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The sports performance of dinghy sailors is determined by their state of nutrition and hydration. Sports supplementation plays a prominent role in elite sailors, being essential in periods of competition due to its characteristics. This study aims to analyze the consumption of sports supplements (SS) in the different categories and groups of sailors based on the level of evidence, differentiating according to sex, competitive level, and type of boat. A total of 42 sailors from national and international levels and belonging to the Laser, 420, Techno-293 and RS:X classes participated in this study. They completed a questionnaire with questions about the consumption of SS and the possible repercussions on health and/or sports performance. The results were analyzed based on the different categorizations and group organization recently established by the Australian Institute of Sport (AIS), as well as by sex, level of competition and class to which the participants belonged. The male sailors and those who competed internationally had a higher prevalence in the consumption of SS. Among the classes of vessels studied, class 420 had the lowest SS consumption. SS intake was higher during competition days, regardless of sex or level of competition. Based on the classification established by the AIS, statistically significant differences were observed in sex, level of competition, and the type of boat.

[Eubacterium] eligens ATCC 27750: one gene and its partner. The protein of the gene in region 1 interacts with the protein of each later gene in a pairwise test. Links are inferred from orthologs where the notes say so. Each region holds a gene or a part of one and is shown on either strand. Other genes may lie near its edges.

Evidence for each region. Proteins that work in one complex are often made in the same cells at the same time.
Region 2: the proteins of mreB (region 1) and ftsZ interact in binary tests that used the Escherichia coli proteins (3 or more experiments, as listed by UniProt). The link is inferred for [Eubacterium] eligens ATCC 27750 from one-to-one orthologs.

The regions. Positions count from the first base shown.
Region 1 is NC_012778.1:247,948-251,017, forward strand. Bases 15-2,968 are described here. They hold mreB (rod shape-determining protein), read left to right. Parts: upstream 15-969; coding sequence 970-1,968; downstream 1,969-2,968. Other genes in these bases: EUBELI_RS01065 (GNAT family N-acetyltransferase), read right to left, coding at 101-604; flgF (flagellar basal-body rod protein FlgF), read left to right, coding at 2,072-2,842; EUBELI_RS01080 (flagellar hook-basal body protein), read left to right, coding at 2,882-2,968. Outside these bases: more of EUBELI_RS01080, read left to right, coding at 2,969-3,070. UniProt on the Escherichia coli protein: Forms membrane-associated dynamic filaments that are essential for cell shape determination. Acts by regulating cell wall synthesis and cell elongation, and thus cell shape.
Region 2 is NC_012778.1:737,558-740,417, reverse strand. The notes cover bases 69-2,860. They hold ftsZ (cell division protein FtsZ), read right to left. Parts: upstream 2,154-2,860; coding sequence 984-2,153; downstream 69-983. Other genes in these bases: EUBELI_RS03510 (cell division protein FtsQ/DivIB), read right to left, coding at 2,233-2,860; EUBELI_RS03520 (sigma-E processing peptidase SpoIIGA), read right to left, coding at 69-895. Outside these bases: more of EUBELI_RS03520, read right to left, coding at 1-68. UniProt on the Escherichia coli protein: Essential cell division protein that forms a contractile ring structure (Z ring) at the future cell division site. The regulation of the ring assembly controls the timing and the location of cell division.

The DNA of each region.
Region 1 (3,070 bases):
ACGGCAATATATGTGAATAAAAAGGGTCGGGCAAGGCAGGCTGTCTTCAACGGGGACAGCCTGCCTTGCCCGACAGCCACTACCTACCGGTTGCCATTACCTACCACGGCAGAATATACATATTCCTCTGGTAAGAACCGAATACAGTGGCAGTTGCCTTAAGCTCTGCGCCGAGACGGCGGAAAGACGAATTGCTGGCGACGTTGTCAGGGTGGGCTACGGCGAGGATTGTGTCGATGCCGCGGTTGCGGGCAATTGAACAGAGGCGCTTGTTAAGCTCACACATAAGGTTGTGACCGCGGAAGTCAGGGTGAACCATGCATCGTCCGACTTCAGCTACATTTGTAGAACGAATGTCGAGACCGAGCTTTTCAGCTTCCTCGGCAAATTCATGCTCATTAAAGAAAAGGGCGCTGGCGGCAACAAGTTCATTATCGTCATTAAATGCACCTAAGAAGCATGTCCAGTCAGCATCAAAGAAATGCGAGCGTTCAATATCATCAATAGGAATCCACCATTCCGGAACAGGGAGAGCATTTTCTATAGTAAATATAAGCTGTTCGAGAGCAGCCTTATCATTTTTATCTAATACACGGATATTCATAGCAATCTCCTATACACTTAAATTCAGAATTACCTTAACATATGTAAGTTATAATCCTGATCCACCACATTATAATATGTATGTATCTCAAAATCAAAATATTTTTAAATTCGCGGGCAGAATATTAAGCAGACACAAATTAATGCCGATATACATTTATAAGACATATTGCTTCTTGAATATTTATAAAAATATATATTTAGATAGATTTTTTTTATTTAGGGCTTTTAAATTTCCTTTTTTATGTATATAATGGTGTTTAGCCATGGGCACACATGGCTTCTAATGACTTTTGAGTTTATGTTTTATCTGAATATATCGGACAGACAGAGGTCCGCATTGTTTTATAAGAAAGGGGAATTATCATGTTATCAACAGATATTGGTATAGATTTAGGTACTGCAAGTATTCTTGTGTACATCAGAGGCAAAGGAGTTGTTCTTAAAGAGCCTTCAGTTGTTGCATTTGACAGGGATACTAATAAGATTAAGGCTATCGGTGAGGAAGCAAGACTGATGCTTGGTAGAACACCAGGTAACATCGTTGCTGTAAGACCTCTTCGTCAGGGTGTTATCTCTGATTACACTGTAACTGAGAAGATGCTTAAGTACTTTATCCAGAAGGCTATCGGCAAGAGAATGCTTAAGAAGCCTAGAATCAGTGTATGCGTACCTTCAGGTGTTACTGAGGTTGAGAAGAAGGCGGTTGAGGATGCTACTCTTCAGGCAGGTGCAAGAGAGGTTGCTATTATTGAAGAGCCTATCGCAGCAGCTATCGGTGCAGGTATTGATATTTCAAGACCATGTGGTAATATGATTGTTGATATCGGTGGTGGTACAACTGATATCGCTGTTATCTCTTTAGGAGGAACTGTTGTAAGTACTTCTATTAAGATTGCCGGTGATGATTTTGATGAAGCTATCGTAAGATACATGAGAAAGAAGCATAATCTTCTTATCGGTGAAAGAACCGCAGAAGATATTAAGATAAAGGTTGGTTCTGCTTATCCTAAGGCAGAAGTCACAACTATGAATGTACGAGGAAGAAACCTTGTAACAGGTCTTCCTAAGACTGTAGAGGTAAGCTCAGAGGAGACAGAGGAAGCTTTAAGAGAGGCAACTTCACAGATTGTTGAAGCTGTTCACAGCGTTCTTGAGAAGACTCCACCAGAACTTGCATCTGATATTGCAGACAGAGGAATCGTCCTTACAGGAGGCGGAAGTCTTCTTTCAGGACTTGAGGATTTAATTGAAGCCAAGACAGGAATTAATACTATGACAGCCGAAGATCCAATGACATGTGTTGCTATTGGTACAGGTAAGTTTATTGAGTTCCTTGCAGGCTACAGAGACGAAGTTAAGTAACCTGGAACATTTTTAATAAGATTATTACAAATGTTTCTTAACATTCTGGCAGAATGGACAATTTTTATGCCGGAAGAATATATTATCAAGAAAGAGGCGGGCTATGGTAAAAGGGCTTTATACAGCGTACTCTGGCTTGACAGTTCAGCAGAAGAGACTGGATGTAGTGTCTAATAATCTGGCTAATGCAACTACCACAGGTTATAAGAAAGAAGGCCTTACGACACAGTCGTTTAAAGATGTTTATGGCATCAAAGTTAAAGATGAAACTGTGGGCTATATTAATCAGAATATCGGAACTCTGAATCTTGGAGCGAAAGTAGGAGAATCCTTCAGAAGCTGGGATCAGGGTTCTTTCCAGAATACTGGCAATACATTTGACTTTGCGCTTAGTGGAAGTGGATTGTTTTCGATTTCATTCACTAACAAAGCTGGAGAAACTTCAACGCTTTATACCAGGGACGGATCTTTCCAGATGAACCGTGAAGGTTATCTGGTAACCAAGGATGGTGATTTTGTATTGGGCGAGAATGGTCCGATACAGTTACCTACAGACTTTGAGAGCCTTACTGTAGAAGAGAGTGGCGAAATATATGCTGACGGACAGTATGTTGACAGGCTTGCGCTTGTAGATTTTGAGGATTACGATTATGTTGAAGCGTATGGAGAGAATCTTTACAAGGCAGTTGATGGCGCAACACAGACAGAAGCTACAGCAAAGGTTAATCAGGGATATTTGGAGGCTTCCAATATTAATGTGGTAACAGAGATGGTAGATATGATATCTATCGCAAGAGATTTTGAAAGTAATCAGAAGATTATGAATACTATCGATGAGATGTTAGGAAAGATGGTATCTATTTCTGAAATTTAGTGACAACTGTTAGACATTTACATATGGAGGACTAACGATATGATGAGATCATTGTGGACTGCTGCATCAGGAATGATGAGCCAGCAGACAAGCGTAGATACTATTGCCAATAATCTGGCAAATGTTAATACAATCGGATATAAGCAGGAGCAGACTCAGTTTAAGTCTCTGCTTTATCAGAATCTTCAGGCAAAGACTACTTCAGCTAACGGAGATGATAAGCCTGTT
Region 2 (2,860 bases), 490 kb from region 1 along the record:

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To the Editor: Asian patent medicines are one component of what are called traditional Chinese medicines. Asian patent medicines comprise multiple products, including herbs, plants, animal parts, and minerals, which are formulated into tablets, pills, or liquids for ease of use. They are widely available in herbal stores and have gained acceptance by the American public as a form of alternative medicine. However, many patent medicines manufactured in Asian countries contain toxic ingredients, such as heavy metals, as well as prescription drugs or unapproved ingredients that may or may not be identified on the label.1,2 Some have caused serious . . .
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Aggressive marketing has led millions of recreational and elite athletes to use nutrition supplements in hopes of improving performance. Unfortunately, these aids can be costly and potentially harmful, and the advertised ergogenic gains are often based on little or no scientific evidence. No benefits have been convincingly demonstrated for amino acids, L-carnitine, L-tryptophan, or chromium picolinate. Creatine, beta-hydroxy-beta-methylbutyrate, and dehydroepiandrosterone (DHEA) may confer ergogenic or anabolic effects. Chromium picolinate and DHEA have adverse side effects, and the safety of the other products remains in question.